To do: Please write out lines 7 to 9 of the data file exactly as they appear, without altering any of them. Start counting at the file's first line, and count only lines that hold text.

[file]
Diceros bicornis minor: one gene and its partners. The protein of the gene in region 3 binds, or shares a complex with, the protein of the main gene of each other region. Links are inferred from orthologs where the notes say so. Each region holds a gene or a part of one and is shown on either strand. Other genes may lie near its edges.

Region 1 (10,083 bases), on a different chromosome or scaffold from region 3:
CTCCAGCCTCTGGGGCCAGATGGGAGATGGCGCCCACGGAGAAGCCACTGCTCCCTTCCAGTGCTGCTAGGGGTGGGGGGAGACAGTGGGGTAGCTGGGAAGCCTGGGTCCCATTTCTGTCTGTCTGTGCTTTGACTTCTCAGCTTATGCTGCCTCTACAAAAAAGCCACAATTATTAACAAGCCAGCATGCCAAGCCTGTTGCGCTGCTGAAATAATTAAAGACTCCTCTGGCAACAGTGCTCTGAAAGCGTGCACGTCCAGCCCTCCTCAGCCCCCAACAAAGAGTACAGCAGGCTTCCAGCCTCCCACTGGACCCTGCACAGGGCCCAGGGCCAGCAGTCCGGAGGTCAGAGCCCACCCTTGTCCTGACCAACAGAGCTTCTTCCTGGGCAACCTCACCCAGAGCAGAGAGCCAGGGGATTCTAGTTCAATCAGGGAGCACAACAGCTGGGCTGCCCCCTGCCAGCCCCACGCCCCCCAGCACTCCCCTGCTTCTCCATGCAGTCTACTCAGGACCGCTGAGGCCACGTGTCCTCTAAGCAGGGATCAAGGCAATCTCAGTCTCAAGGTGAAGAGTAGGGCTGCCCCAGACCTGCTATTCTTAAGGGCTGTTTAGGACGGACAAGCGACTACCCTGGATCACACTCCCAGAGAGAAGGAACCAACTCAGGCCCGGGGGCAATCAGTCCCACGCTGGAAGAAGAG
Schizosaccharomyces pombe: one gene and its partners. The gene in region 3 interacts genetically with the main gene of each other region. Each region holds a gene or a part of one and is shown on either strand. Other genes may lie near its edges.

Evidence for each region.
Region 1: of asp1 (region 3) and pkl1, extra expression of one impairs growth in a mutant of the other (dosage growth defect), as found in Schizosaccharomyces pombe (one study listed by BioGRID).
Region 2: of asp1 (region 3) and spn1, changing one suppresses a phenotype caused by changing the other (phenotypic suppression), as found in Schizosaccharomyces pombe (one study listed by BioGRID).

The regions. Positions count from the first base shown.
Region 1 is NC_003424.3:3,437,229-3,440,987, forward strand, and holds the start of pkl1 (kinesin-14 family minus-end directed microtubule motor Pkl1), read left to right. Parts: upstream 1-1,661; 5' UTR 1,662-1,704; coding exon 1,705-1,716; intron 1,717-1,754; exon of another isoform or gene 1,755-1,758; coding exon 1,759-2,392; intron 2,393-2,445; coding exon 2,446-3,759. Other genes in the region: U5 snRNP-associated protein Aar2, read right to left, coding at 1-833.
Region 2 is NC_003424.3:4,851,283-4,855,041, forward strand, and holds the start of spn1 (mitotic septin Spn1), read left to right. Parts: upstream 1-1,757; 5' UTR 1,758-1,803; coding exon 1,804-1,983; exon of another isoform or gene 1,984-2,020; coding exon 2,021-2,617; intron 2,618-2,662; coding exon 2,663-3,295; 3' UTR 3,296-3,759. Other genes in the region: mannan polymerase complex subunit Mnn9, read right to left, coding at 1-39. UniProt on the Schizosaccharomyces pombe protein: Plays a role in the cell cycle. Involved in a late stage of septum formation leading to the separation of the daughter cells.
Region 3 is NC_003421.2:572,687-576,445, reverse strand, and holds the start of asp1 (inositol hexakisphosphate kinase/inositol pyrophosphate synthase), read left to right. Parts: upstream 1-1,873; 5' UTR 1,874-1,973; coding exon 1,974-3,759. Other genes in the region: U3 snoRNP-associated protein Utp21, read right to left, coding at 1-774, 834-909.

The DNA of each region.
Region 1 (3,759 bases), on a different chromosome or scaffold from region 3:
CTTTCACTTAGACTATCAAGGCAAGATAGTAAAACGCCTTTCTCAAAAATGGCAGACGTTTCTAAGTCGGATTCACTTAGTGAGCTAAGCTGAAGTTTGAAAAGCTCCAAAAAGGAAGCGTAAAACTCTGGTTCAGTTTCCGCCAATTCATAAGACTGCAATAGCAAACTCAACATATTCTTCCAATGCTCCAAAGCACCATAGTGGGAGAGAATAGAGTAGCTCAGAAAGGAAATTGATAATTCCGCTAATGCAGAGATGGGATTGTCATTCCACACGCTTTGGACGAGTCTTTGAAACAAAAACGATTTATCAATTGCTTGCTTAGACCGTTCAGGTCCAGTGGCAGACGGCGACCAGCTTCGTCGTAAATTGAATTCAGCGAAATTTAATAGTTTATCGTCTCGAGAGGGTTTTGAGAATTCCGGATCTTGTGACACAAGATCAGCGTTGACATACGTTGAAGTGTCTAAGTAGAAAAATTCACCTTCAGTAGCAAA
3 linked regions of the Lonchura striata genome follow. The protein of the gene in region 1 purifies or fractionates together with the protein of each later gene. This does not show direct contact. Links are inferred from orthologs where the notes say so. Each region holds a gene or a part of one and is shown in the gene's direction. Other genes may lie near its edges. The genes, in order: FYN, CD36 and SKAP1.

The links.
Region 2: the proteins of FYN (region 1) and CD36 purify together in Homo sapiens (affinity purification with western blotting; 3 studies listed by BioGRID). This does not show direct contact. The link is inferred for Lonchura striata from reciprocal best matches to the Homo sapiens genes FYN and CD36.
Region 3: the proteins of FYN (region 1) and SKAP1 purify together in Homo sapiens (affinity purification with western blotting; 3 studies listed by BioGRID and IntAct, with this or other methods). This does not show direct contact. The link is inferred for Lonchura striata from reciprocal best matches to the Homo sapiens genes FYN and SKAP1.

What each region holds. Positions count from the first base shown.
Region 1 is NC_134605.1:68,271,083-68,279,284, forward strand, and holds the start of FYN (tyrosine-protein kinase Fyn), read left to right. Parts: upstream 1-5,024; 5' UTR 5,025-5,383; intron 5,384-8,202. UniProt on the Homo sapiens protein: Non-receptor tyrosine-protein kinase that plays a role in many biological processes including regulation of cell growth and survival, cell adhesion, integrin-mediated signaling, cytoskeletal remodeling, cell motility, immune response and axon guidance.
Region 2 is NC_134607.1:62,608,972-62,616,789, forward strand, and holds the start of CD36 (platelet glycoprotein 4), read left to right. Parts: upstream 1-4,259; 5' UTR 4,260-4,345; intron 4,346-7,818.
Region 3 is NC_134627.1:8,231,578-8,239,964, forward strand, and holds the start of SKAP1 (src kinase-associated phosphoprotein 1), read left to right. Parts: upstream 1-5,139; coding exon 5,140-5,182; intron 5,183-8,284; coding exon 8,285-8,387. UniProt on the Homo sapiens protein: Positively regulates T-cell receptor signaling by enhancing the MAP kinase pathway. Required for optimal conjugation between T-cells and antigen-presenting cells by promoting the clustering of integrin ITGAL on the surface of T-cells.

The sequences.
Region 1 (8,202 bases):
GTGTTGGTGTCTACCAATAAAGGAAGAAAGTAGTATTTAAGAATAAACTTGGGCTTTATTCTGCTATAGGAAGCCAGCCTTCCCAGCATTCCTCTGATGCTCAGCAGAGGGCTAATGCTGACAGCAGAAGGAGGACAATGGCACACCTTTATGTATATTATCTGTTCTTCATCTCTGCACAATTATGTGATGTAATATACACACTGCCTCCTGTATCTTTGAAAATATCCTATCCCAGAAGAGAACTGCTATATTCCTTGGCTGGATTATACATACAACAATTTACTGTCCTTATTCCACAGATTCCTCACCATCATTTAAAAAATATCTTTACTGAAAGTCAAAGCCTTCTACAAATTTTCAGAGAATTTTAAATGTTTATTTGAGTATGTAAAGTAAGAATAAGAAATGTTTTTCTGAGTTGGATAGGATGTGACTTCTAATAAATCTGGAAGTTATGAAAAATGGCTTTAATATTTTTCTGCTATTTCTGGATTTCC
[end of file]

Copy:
Region 2: of asp1 (region 3) and spn1, changing one suppresses a phenotype caused by changing the other (phenotypic suppression), as found in Schizosaccharomyces pombe (one study listed by BioGRID).

The regions. Positions count from the first base shown.
Region 1 is NC_003424.3:3,437,229-3,440,987, forward strand, and holds the start of pkl1 (kinesin-14 family minus-end directed microtubule motor Pkl1), read left to right. Parts: upstream 1-1,661; 5' UTR 1,662-1,704; coding exon 1,705-1,716; intron 1,717-1,754; exon of another isoform or gene 1,755-1,758; coding exon 1,759-2,392; intron 2,393-2,445; coding exon 2,446-3,759. Other genes in the region: U5 snRNP-associated protein Aar2, read right to left, coding at 1-833.